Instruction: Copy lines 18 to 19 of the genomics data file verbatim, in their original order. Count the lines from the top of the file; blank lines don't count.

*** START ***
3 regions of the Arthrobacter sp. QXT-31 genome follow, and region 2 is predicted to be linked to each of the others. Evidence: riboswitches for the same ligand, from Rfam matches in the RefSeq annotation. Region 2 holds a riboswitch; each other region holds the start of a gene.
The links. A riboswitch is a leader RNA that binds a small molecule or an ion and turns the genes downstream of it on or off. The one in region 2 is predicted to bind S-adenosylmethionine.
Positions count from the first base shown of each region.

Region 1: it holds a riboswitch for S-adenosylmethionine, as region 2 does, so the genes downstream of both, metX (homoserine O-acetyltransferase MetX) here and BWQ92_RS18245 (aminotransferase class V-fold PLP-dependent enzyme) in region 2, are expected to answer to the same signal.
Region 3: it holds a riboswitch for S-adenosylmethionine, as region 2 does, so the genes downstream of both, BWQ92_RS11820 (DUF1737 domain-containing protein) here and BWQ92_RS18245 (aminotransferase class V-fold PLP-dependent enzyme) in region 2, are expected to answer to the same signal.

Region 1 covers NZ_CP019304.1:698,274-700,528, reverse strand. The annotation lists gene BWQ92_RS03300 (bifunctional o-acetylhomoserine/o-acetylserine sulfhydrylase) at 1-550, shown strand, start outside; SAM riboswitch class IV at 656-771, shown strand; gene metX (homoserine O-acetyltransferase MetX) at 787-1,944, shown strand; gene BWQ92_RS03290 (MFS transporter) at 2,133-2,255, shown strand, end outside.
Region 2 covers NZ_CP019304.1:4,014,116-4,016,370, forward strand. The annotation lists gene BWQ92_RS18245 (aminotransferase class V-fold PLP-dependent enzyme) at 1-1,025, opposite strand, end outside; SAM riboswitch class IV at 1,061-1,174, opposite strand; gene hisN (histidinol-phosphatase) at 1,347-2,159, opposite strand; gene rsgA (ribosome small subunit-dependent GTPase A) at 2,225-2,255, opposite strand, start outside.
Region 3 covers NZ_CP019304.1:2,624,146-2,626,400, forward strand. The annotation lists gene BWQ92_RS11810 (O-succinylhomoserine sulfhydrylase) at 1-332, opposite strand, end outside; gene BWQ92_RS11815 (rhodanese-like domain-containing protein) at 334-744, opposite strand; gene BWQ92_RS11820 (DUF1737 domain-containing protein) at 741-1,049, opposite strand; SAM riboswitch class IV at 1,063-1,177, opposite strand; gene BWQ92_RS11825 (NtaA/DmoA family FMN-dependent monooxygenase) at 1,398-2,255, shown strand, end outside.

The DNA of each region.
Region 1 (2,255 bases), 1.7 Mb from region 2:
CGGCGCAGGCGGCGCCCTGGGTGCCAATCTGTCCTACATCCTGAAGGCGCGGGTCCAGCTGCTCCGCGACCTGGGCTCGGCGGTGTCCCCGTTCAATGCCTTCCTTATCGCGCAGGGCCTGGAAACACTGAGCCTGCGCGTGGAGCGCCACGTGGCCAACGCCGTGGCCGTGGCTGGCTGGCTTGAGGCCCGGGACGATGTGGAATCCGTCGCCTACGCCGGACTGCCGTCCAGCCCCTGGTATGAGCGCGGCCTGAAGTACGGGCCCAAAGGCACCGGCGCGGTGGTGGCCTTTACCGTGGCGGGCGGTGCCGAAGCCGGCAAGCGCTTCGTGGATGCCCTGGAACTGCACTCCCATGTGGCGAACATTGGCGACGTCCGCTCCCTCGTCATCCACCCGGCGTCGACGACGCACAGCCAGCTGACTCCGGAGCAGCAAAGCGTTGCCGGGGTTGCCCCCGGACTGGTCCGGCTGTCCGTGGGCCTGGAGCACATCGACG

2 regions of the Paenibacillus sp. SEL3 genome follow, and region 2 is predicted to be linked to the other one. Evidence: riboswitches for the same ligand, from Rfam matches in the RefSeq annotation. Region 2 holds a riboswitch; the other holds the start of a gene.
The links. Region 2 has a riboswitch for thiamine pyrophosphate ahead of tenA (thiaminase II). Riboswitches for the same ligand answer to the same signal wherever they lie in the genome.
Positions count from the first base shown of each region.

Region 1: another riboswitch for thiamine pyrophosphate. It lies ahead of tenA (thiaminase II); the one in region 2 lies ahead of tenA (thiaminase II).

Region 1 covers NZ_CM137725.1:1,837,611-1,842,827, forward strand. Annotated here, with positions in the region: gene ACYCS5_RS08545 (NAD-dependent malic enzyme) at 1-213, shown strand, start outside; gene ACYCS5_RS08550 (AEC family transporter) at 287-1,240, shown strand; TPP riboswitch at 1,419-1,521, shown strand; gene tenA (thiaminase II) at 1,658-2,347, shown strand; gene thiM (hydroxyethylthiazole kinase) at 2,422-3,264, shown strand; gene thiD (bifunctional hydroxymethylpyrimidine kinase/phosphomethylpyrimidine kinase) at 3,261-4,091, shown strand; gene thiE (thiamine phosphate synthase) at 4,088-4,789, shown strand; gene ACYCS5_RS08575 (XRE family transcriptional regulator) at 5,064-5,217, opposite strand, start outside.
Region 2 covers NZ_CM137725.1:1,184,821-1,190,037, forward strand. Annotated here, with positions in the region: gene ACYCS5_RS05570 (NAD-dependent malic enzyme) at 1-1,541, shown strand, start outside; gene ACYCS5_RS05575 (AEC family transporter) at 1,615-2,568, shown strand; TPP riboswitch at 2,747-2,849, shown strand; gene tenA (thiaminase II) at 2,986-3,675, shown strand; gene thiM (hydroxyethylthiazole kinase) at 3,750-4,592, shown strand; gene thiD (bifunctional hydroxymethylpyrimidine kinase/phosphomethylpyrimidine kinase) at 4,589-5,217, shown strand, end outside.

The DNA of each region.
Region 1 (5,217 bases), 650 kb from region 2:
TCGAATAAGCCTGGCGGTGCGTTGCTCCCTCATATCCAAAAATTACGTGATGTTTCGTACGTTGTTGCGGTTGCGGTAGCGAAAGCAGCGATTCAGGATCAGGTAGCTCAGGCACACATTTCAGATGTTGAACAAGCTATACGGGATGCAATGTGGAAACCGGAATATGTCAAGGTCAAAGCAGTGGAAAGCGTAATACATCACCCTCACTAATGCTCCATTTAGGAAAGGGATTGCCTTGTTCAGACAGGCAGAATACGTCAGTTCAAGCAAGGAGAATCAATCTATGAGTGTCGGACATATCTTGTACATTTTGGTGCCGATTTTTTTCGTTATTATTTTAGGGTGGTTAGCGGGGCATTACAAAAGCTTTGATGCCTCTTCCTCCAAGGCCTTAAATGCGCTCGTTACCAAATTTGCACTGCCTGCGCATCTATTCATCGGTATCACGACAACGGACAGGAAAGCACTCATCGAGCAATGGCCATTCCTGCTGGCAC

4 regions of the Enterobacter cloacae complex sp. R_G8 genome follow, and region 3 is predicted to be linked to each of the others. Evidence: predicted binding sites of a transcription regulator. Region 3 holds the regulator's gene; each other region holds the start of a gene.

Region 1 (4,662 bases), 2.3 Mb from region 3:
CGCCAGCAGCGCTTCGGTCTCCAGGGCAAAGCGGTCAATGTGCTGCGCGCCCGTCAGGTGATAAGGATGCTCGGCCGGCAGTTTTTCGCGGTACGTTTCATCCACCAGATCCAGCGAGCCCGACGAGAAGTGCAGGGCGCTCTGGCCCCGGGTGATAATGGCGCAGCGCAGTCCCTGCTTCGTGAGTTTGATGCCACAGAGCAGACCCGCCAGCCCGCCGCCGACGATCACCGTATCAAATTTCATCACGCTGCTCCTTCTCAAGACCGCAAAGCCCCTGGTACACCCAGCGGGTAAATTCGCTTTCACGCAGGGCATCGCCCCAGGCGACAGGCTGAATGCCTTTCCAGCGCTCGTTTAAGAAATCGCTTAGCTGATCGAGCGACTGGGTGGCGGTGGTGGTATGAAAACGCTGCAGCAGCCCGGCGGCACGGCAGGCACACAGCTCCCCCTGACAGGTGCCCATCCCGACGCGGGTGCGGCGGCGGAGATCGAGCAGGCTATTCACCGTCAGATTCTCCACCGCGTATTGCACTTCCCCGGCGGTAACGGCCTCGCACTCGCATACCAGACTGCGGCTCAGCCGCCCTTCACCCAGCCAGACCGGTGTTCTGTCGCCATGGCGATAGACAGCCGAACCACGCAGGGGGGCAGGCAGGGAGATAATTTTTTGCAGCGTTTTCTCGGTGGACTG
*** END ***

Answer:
The DNA of each region.
Region 1 (5,217 bases), 650 kb from region 2: